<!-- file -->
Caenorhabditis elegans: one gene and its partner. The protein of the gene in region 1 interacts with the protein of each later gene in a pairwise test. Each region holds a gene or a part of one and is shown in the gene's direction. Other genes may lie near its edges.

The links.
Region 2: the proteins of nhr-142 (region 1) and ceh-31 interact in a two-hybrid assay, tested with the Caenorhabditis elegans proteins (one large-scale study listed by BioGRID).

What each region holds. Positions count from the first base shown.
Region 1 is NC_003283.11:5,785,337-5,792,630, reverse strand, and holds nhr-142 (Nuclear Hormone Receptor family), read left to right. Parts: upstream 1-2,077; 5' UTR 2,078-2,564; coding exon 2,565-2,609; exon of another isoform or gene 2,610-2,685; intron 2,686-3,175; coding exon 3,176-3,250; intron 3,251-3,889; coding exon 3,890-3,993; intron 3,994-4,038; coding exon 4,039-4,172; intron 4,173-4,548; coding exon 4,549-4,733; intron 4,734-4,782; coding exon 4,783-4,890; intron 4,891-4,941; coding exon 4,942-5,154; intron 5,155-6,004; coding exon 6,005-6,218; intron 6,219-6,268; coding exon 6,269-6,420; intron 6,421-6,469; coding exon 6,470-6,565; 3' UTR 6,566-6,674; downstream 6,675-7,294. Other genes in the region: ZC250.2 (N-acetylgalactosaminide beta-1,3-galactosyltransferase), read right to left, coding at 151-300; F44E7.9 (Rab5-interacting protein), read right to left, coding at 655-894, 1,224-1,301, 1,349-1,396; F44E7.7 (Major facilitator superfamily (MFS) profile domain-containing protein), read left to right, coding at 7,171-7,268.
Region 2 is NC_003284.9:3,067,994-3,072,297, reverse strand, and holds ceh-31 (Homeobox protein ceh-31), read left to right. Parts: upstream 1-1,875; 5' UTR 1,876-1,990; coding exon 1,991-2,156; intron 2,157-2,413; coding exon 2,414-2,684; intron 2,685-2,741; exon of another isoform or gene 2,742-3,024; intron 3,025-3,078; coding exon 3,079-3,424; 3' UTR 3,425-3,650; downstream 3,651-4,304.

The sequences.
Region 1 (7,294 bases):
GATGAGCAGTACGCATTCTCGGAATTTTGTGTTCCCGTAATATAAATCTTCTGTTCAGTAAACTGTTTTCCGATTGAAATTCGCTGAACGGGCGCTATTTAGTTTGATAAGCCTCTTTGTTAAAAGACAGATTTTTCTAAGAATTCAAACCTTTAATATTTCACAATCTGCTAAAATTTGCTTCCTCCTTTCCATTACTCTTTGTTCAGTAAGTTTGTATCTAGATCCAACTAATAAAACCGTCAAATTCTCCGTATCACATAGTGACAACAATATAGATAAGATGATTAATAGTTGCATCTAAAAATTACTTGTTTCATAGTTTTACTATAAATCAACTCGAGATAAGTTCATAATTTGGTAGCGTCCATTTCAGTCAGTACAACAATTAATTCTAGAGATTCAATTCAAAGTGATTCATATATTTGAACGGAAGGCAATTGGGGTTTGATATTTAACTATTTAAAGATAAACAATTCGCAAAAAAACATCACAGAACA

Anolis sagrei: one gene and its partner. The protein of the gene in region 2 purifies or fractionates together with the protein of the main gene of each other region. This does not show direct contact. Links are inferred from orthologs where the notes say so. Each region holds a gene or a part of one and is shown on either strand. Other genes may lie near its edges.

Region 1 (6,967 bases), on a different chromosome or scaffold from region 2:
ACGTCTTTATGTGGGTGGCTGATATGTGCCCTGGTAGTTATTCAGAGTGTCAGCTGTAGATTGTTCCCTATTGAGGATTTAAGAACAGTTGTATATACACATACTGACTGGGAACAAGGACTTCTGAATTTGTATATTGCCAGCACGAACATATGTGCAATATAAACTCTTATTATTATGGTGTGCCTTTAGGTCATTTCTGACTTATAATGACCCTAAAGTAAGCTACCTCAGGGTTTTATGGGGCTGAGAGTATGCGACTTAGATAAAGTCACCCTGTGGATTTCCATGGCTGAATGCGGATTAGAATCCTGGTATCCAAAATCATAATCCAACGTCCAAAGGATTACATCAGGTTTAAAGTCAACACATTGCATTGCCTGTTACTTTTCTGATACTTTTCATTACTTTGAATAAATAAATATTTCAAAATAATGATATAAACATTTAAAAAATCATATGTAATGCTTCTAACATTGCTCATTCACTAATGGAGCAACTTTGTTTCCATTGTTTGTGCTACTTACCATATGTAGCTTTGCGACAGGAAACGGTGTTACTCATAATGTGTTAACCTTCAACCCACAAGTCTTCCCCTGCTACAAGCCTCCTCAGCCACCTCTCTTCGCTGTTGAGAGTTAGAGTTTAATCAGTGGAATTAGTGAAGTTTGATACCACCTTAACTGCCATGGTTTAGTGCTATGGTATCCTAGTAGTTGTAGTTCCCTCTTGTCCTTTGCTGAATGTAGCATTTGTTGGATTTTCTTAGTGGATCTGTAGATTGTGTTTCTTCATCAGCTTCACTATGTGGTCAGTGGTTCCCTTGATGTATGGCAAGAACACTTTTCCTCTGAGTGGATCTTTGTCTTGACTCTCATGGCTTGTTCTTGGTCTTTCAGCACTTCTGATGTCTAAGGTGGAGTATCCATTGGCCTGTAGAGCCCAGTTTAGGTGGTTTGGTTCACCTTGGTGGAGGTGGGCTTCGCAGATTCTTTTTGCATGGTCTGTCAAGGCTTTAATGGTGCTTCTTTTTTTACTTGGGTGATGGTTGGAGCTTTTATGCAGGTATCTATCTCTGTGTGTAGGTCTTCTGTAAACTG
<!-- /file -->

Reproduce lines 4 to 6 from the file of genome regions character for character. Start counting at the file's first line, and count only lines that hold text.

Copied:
What each region holds. Positions count from the first base shown.
Region 1 is NC_003283.11:5,785,337-5,792,630, reverse strand, and holds nhr-142 (Nuclear Hormone Receptor family), read left to right. Parts: upstream 1-2,077; 5' UTR 2,078-2,564; coding exon 2,565-2,609; exon of another isoform or gene 2,610-2,685; intron 2,686-3,175; coding exon 3,176-3,250; intron 3,251-3,889; coding exon 3,890-3,993; intron 3,994-4,038; coding exon 4,039-4,172; intron 4,173-4,548; coding exon 4,549-4,733; intron 4,734-4,782; coding exon 4,783-4,890; intron 4,891-4,941; coding exon 4,942-5,154; intron 5,155-6,004; coding exon 6,005-6,218; intron 6,219-6,268; coding exon 6,269-6,420; intron 6,421-6,469; coding exon 6,470-6,565; 3' UTR 6,566-6,674; downstream 6,675-7,294. Other genes in the region: ZC250.2 (N-acetylgalactosaminide beta-1,3-galactosyltransferase), read right to left, coding at 151-300; F44E7.9 (Rab5-interacting protein), read right to left, coding at 655-894, 1,224-1,301, 1,349-1,396; F44E7.7 (Major facilitator superfamily (MFS) profile domain-containing protein), read left to right, coding at 7,171-7,268.
Region 2 is NC_003284.9:3,067,994-3,072,297, reverse strand, and holds ceh-31 (Homeobox protein ceh-31), read left to right. Parts: upstream 1-1,875; 5' UTR 1,876-1,990; coding exon 1,991-2,156; intron 2,157-2,413; coding exon 2,414-2,684; intron 2,685-2,741; exon of another isoform or gene 2,742-3,024; intron 3,025-3,078; coding exon 3,079-3,424; 3' UTR 3,425-3,650; downstream 3,651-4,304.